Tuesday, July 12, 2016

November Hill farm journal, 11

It's the time of year when it most resembles a jungle here on November Hill. The trees are lush and green, all manner of shrubs and grasses and weeds are trying to take root with us, and the regular rain we're having is keeping the pastures very green. The focus becomes managing all these growing things. They can quickly get out of control.

In the midst of this our old weed eater died so my husband had to go buy a new one. The old one had been repaired many times but it had heavy use over the past years. We try to get the longest life out of our things but it was clearly time to let this one go.

We've also had some stormy weather with wind and lightning. We've removed the red maple trees from the pastures proper but there are some big ones behind the back pasture fence. We keep a close eye out when storms blow in and often simply close that field off until the weather clears again.

Two weeks ago a friend had a red maple come down in her pasture and her two horses ate the wilting leaves, which is when the toxins are the most dangerous. Both horses made it but have been in the vet clinic for two weeks with multiple blood transfusions and one having heart damage that has made recovery tricky. 

Around the same time we had a huge storm with some very scary wind. A downward gust snapped one of the big red maples in back in half and the crown folded over like a giant hinge. It wasn't exactly in the back field but it was hanging just along the fence line and husband spent an evening getting all the leaves well away from horses and donkeys. 

Sadly my marker tree tipped over from the root bed in that same gust. It was a huge tree that had previously (years back) been hit by lightning but it seemed to survive and even thrive so I was surprised and very sad to see it had toppled. There is a lot of work to be done now behind the back fence - getting these trees cut into firewood. This chore will likely wait until fall when it's cooler and bugs and snakes are dormant.

The interesting part of all this is that I have long wanted to build a writing studio behind the back fence, with a front porch that literally opens into the pasture so the horses and donkeys can join me there. We have plenty of room for such a thing but it would involve cutting down trees and I am loathe to do that.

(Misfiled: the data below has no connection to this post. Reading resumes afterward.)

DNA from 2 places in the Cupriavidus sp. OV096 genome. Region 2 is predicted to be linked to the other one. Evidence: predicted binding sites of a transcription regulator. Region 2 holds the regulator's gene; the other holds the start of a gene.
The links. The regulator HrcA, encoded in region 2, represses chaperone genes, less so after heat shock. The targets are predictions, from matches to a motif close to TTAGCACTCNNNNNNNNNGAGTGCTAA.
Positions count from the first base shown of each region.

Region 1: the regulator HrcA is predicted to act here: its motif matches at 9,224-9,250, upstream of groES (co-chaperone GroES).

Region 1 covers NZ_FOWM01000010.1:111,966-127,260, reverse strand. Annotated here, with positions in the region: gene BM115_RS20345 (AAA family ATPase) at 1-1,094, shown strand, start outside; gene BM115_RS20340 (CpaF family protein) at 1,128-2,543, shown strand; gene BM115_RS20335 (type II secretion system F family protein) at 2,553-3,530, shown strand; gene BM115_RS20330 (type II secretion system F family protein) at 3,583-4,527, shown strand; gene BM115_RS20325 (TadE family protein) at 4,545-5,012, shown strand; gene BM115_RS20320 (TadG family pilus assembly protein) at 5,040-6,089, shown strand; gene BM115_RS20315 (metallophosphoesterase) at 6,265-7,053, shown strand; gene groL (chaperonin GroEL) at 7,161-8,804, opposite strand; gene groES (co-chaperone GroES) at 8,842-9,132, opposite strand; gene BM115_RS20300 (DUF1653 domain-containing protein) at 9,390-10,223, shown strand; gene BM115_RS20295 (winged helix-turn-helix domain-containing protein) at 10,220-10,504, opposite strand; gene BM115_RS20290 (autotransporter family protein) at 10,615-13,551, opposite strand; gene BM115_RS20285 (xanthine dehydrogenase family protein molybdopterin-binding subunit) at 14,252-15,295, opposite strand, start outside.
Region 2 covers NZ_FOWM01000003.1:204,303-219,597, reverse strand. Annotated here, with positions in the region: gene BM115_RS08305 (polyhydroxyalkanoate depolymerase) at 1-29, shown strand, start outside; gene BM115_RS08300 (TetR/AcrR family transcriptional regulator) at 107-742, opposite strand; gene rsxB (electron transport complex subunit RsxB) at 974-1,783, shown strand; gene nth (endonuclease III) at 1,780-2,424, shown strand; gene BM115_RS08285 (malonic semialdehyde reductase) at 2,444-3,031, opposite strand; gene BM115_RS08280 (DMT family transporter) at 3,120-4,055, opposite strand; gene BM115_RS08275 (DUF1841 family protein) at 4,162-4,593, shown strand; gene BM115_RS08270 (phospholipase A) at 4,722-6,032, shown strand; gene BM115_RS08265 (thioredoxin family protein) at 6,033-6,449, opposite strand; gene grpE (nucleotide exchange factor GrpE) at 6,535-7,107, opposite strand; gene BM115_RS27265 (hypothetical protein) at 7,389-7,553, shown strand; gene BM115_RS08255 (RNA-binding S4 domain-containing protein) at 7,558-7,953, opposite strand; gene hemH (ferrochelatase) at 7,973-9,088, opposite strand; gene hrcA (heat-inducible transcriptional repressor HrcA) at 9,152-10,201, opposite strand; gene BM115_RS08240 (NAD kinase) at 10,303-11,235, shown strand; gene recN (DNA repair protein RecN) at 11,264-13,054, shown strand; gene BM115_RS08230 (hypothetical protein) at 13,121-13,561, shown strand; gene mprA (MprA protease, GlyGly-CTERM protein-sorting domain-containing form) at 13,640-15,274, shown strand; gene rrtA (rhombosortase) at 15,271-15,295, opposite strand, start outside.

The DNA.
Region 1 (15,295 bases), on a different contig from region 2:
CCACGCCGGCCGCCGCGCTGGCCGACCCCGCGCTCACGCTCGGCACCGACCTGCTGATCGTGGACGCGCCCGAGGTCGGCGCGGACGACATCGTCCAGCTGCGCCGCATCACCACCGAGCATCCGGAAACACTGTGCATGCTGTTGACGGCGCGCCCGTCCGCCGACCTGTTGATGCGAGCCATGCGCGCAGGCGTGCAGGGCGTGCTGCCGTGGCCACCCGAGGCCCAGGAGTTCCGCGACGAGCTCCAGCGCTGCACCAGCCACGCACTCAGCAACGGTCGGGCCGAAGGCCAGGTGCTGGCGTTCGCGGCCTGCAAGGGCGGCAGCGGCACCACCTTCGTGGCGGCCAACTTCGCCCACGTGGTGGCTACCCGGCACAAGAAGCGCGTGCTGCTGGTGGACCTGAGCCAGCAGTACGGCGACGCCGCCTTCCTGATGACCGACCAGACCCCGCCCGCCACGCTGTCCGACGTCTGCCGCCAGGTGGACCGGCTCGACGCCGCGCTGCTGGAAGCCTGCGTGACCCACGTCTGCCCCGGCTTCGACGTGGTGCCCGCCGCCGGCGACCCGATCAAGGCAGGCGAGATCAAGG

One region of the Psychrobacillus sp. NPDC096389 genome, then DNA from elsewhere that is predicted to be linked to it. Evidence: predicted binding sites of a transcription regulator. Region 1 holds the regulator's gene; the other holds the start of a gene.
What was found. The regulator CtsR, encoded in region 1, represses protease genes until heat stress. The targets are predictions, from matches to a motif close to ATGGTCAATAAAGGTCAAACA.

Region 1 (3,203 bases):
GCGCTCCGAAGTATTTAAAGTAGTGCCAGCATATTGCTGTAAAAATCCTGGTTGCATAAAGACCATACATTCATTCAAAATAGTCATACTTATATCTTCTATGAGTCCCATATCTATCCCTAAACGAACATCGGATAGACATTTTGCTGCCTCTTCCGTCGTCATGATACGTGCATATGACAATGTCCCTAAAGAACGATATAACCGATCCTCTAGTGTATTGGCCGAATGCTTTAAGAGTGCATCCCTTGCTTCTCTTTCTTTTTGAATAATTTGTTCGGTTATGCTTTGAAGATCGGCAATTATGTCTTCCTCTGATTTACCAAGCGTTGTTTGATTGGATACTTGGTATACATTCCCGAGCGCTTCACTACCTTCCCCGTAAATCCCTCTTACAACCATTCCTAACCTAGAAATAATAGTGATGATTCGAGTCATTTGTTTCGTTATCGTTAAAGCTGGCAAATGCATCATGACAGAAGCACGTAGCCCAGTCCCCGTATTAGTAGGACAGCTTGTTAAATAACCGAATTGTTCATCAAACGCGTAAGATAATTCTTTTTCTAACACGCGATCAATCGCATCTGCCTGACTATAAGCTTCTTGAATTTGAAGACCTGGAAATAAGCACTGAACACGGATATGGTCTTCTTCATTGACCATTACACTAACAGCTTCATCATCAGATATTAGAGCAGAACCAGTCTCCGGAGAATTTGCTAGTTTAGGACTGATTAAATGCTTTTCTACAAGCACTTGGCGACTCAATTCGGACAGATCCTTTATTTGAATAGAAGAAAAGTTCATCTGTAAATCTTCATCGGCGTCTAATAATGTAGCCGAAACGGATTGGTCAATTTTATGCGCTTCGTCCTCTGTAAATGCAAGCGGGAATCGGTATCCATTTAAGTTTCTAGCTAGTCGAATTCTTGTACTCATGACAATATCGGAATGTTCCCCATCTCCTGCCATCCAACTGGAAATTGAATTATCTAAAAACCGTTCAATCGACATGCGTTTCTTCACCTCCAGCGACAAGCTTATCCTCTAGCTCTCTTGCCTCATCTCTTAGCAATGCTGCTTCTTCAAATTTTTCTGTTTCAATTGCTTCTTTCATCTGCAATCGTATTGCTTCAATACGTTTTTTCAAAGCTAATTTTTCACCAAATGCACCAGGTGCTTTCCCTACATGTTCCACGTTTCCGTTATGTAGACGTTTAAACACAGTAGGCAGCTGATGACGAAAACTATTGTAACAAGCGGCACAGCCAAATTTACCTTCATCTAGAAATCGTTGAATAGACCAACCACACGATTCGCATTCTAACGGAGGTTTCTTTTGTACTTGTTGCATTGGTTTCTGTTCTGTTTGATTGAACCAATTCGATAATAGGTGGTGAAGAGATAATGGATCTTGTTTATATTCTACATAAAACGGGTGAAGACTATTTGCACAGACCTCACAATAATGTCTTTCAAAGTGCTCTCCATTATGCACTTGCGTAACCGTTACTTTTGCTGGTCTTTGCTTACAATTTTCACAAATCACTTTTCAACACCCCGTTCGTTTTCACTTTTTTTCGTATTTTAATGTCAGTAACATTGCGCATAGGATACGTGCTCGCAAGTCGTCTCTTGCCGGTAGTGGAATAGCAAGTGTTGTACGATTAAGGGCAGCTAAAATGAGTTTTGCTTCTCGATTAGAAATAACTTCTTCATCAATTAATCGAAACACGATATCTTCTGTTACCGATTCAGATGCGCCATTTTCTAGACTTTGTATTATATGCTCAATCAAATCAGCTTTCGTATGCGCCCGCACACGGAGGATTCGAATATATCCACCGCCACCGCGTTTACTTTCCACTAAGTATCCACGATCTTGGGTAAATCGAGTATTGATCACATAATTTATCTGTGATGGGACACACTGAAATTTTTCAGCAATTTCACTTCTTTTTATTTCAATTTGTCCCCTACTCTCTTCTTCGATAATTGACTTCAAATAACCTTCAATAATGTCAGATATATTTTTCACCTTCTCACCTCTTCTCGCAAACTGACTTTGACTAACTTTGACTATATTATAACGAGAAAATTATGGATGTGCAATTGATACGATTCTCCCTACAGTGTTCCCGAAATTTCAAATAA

I would never have cut the marker tree so had eyed other (less nice) sites along the back fence, but all had some issues so I have never proceeded with my plans.

In the past few years we have lost several trees to lightning strikes back there, but the marker tree was still living and right in the center of the prime site. Now that it's fallen the way will soon be clear to consider taking down those big red maples and truly clearing that area for the writing studio. It's not at the top of the list by any means but it is definitely in my mind again and without the obstacles from before.

This happens often on the farm. There are aspects to the landscape that I become attached to while at the same time consider possibilities that would require changing it. And then suddenly nature herself swoops in and makes the decision for me. We so mourned the clear cutting of the 11-acre forest next door to us. It was hard to stop calling it the 11-acre wood and refer to it as a field, but now, three years later, it is becoming a forest again. It is thick with young sweet gums and a haven for the deer herds. 

Meanwhile in the garden we have pulled out all the various squash plants after having a good harvest for two solid months. The squash bugs were taking over and it was time to clear the ailing plants out. Now we're harvesting garlic and tomatoes, still eating rainbow chard, and watching melons grow. The blueberries are ripening and the two cucumber plants have won this year's award for most amazing producer. It's always fun to see which plant goes beyond all expectations. One year it was okra, another peppers, last year it was sweet potatoes. Unless something else goes crazy, the cucumbers are well ahead. I'm eating cucumber every day at least once!

Following up on existing projects, I have tested the French gray milk paint color on the cat tunnel roof and it appears that Stillwater gray is still the best choice. I have everything ready to paint and oil the screens but need a run of dry days so that everything can cure properly. And I have my machete tool for working on the wattle fence. Slow progress but I'm glad to be moving on with these things. 


Grey Horse Matters said...

It's sad to lose the trees. I get attached to certain ones too. On the other hand, a writing studio sounds like a great idea. I'm sure you've got the plans for it in your head already!

billie said...

I have had the writing studio in my head for years now. It's fun to have a few projects on the very back burners to think about while mucking the fields :)